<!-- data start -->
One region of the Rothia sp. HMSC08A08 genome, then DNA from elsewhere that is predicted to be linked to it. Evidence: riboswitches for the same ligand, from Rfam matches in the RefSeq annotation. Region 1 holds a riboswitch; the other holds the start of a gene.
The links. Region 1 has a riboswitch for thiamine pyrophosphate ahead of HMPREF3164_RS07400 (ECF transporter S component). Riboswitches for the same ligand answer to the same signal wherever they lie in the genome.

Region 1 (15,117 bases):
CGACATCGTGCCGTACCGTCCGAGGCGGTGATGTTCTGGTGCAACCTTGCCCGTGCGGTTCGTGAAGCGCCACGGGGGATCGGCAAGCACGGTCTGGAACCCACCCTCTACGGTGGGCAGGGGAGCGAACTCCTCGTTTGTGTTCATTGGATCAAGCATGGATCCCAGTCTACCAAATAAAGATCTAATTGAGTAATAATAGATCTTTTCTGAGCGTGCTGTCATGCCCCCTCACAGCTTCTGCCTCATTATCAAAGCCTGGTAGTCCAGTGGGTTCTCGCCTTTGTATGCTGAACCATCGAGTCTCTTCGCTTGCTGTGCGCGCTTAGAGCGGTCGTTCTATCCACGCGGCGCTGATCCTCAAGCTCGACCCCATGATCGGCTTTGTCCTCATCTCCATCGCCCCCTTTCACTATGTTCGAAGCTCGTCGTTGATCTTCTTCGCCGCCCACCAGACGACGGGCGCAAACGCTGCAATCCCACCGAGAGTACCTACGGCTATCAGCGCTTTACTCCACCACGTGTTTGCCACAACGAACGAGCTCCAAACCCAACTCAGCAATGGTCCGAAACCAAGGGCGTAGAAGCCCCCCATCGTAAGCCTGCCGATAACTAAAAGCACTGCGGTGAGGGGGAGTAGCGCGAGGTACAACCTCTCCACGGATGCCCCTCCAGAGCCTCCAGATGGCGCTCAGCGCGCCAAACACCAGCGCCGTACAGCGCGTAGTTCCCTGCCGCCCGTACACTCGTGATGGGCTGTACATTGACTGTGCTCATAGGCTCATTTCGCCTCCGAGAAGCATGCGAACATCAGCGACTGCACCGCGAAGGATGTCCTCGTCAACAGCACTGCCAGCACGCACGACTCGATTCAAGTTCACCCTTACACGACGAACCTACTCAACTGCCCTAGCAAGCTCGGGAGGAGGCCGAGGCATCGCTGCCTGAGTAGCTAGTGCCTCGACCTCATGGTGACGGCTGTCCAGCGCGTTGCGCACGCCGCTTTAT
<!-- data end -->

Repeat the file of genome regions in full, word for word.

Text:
One region of the Rothia sp. HMSC08A08 genome, then DNA from elsewhere that is predicted to be linked to it. Evidence: riboswitches for the same ligand, from Rfam matches in the RefSeq annotation. Region 1 holds a riboswitch; the other holds the start of a gene.
The links. Region 1 has a riboswitch for thiamine pyrophosphate ahead of HMPREF3164_RS07400 (ECF transporter S component). Riboswitches for the same ligand answer to the same signal wherever they lie in the genome.

Region 1 (15,117 bases):
CGACATCGTGCCGTACCGTCCGAGGCGGTGATGTTCTGGTGCAACCTTGCCCGTGCGGTTCGTGAAGCGCCACGGGGGATCGGCAAGCACGGTCTGGAACCCACCCTCTACGGTGGGCAGGGGAGCGAACTCCTCGTTTGTGTTCATTGGATCAAGCATGGATCCCAGTCTACCAAATAAAGATCTAATTGAGTAATAATAGATCTTTTCTGAGCGTGCTGTCATGCCCCCTCACAGCTTCTGCCTCATTATCAAAGCCTGGTAGTCCAGTGGGTTCTCGCCTTTGTATGCTGAACCATCGAGTCTCTTCGCTTGCTGTGCGCGCTTAGAGCGGTCGTTCTATCCACGCGGCGCTGATCCTCAAGCTCGACCCCATGATCGGCTTTGTCCTCATCTCCATCGCCCCCTTTCACTATGTTCGAAGCTCGTCGTTGATCTTCTTCGCCGCCCACCAGACGACGGGCGCAAACGCTGCAATCCCACCGAGAGTACCTACGGCTATCAGCGCTTTACTCCACCACGTGTTTGCCACAACGAACGAGCTCCAAACCCAACTCAGCAATGGTCCGAAACCAAGGGCGTAGAAGCCCCCCATCGTAAGCCTGCCGATAACTAAAAGCACTGCGGTGAGGGGGAGTAGCGCGAGGTACAACCTCTCCACGGATGCCCCTCCAGAGCCTCCAGATGGCGCTCAGCGCGCCAAACACCAGCGCCGTACAGCGCGTAGTTCCCTGCCGCCCGTACACTCGTGATGGGCTGTACATTGACTGTGCTCATAGGCTCATTTCGCCTCCGAGAAGCATGCGAACATCAGCGACTGCACCGCGAAGGATGTCCTCGTCAACAGCACTGCCAGCACGCACGACTCGATTCAAGTTCACCCTTACACGACGAACCTACTCAACTGCCCTAGCAAGCTCGGGAGGAGGCCGAGGCATCGCTGCCTGAGTAGCTAGTGCCTCGACCTCATGGTGACGGCTGTCCAGCGCGTTGCGCACGCCGCTTTAT